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That perfect selfie requires a perfect pair of pouty lips. It’s no wonder that driven by social media, Americans are turning to lip fillers and augmentation surgery in record numbers.
But what does an ideal pair of lips really look like?
When it comes to white women, the most attractive mouth has an upper lip that’s half as big as the lower lip, a study published Thursday in JAMA Facial Plastic Surgery found. That 1:2 ratio goes against the current trend of plastic surgery patients favoring a visibly fuller upper lip —which should be avoided — the researchers note.
“Certain patients want to have this look that I would call overly filled and disproportionate,” Dr. Brian Wong, study co-author and director of facial plastic surgery at the University of California Irvine, told TODAY.
Focus groups found a more natural result to be more appealing, but “unfortunately, some celebrities are trying to create a trend that violates that aesthetic,” he added.
Only images of young Caucasian women were used in this paper so that the study could be compared to previous research, which has often focused on college-age women of Northern European descent, Wong said.
For the study, a computer created “synthetic morph” composite images based on photos of women 18- to 25-years old. Those images were then manipulated to show various lip dimensions on the same face. Focus groups weighed in on which faces they found most attractive.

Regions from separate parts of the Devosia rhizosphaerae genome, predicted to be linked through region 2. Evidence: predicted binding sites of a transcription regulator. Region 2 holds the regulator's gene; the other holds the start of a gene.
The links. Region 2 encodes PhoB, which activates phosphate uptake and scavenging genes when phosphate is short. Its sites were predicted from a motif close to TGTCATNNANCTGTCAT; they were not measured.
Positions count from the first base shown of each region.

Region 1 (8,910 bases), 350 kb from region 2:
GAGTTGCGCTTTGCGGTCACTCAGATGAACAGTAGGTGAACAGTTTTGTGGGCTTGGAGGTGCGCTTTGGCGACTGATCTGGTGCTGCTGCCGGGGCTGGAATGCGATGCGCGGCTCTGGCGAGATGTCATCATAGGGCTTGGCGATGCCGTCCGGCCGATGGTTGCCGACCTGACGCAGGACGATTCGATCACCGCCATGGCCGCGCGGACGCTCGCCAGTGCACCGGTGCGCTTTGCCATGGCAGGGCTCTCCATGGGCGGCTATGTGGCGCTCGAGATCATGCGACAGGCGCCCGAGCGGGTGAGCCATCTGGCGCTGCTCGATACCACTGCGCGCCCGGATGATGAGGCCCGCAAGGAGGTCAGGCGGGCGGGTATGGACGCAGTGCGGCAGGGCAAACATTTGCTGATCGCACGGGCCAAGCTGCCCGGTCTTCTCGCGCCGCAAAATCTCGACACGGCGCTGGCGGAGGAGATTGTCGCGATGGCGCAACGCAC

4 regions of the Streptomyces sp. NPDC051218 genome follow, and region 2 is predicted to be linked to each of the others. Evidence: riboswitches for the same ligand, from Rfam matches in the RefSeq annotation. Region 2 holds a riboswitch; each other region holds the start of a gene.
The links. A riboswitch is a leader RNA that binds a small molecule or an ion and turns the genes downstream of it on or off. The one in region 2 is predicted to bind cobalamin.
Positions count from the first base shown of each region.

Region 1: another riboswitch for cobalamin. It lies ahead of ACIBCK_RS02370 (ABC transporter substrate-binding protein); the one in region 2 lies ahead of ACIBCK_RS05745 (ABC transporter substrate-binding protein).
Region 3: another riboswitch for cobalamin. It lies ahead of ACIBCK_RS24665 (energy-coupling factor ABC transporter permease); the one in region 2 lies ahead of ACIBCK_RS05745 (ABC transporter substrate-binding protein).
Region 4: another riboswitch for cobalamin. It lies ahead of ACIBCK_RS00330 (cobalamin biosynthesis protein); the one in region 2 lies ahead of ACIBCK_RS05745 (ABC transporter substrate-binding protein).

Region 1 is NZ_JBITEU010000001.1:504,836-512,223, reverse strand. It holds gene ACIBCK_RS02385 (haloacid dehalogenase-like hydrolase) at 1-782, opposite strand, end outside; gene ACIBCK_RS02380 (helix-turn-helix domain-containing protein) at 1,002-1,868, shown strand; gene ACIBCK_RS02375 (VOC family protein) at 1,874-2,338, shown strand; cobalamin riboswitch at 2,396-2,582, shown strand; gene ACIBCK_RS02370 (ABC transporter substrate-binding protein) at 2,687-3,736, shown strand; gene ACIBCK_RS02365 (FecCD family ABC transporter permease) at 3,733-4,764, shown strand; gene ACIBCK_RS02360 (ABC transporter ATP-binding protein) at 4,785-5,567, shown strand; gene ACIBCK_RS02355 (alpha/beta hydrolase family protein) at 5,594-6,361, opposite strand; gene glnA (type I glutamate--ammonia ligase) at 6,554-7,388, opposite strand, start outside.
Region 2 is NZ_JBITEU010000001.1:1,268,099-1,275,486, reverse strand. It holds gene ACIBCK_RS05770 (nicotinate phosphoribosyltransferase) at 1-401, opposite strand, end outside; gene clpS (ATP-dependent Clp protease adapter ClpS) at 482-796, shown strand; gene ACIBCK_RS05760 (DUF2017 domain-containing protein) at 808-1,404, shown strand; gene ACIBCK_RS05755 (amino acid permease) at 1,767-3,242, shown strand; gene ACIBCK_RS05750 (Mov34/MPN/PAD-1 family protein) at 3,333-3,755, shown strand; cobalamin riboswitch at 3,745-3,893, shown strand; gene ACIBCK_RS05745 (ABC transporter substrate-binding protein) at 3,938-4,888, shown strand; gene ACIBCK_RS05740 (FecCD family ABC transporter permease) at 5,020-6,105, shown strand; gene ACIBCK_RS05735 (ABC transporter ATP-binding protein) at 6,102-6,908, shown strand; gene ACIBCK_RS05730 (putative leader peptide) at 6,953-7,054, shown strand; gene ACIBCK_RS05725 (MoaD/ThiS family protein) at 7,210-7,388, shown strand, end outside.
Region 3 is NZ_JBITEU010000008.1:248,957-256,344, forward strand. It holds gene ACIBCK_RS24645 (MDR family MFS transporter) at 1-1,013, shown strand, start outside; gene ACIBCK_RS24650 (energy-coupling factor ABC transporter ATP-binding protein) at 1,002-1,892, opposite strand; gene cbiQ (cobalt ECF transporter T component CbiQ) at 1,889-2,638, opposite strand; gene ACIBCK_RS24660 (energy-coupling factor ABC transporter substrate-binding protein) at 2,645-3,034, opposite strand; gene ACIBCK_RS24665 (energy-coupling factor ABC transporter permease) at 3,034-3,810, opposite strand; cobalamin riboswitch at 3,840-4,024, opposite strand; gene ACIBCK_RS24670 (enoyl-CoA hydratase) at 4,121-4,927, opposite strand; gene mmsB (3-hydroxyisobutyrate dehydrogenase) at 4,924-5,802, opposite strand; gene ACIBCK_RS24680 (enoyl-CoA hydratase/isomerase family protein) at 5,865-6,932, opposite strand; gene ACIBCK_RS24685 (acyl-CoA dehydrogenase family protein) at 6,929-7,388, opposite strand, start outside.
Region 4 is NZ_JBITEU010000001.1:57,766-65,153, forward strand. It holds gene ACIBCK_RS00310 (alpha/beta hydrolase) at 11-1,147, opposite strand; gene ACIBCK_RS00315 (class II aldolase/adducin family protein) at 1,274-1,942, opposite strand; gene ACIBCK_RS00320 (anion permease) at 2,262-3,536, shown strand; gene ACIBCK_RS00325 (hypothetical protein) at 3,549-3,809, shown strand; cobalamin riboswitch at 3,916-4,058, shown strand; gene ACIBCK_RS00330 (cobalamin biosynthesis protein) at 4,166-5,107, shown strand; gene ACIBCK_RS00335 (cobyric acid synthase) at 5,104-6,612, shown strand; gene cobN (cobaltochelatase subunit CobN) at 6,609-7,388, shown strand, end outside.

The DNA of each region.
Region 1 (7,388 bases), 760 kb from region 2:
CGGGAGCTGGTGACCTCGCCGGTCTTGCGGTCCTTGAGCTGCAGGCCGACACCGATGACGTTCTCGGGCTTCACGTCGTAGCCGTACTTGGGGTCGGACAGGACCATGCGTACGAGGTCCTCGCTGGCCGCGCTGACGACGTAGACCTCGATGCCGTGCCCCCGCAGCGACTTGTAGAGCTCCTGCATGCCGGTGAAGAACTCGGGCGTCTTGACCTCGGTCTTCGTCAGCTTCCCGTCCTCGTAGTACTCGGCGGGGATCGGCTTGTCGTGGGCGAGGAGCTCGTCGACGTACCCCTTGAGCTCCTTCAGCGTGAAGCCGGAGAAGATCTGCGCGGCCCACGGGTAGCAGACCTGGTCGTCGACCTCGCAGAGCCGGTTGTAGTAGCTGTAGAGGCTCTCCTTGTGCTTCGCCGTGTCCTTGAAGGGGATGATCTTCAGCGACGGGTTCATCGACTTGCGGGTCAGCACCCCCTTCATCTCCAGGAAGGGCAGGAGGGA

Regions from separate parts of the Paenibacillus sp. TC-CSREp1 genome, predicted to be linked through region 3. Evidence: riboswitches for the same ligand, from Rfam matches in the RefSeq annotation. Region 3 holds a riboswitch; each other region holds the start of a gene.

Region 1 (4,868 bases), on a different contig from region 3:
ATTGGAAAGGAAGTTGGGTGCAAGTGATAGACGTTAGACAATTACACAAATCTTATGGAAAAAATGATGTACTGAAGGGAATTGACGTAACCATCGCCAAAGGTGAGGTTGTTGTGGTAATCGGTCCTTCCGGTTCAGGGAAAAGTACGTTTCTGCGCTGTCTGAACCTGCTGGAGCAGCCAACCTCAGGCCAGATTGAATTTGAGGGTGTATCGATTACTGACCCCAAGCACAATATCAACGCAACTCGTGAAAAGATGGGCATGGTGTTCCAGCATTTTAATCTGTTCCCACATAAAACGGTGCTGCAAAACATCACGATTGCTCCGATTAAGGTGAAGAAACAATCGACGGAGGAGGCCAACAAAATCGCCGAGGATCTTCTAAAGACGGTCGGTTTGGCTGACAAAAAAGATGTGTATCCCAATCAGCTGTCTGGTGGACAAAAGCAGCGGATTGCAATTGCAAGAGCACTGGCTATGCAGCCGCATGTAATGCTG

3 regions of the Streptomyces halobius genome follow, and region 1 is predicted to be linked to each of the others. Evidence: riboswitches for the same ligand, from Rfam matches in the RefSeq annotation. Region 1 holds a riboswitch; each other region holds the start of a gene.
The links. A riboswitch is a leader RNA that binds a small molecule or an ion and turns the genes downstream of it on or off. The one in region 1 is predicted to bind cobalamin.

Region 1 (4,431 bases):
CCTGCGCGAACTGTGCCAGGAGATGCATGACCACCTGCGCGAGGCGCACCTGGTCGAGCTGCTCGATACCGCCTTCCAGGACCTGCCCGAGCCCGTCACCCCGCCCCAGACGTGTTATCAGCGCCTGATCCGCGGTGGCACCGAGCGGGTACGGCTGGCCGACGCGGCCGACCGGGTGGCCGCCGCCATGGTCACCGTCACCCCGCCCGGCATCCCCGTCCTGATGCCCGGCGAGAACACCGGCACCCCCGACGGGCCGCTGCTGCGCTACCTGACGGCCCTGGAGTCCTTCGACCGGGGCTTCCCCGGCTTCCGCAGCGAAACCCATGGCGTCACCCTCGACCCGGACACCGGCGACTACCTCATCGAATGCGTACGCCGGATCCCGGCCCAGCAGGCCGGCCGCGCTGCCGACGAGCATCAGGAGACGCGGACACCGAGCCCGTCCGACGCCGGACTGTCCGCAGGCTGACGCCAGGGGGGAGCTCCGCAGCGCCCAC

The final verdict?
The most appealing lips on white women had a surface area that was about 50 percent bigger than the women’s natural mouth size, took up about 10 percent of the lower third of their face and had that magic upper to lower lip ratio of 1:2.
Models Miranda Kerr and Alessandra Ambrosio fit the ratio well, said Natalie Popenko, co-author of the study.
Well-defined and full lips suggest youth and attractiveness, the study notes.
They’re very important to overall facial appeal, Wong said, with lip procedures very popular among his patients no matter their age or demographics.
Indeed, a record number of people are undergoing lip augmentation procedures, according to the American Society of Plastic Surgeons. There were 27,449 lip implants performed in 2015, making it the second-fastest growing facial procedure in the U.S. since 2000.
Lip injections continued to show “staggering growth” as well, the group noted, attributing the popularity to “the age of the selfie.”
What we find attractive is likely heavily rooted in biology, with researchers speculating it’s all about the goal of procreation, Wong said. A symmetric body and face may signal good health and genetic fitness to a potential partner.
But don't obsess about any single facial feature.
“Whole faces are greater than the sum of their parts and attractiveness can also be defined by unique facial features,” Popenko said.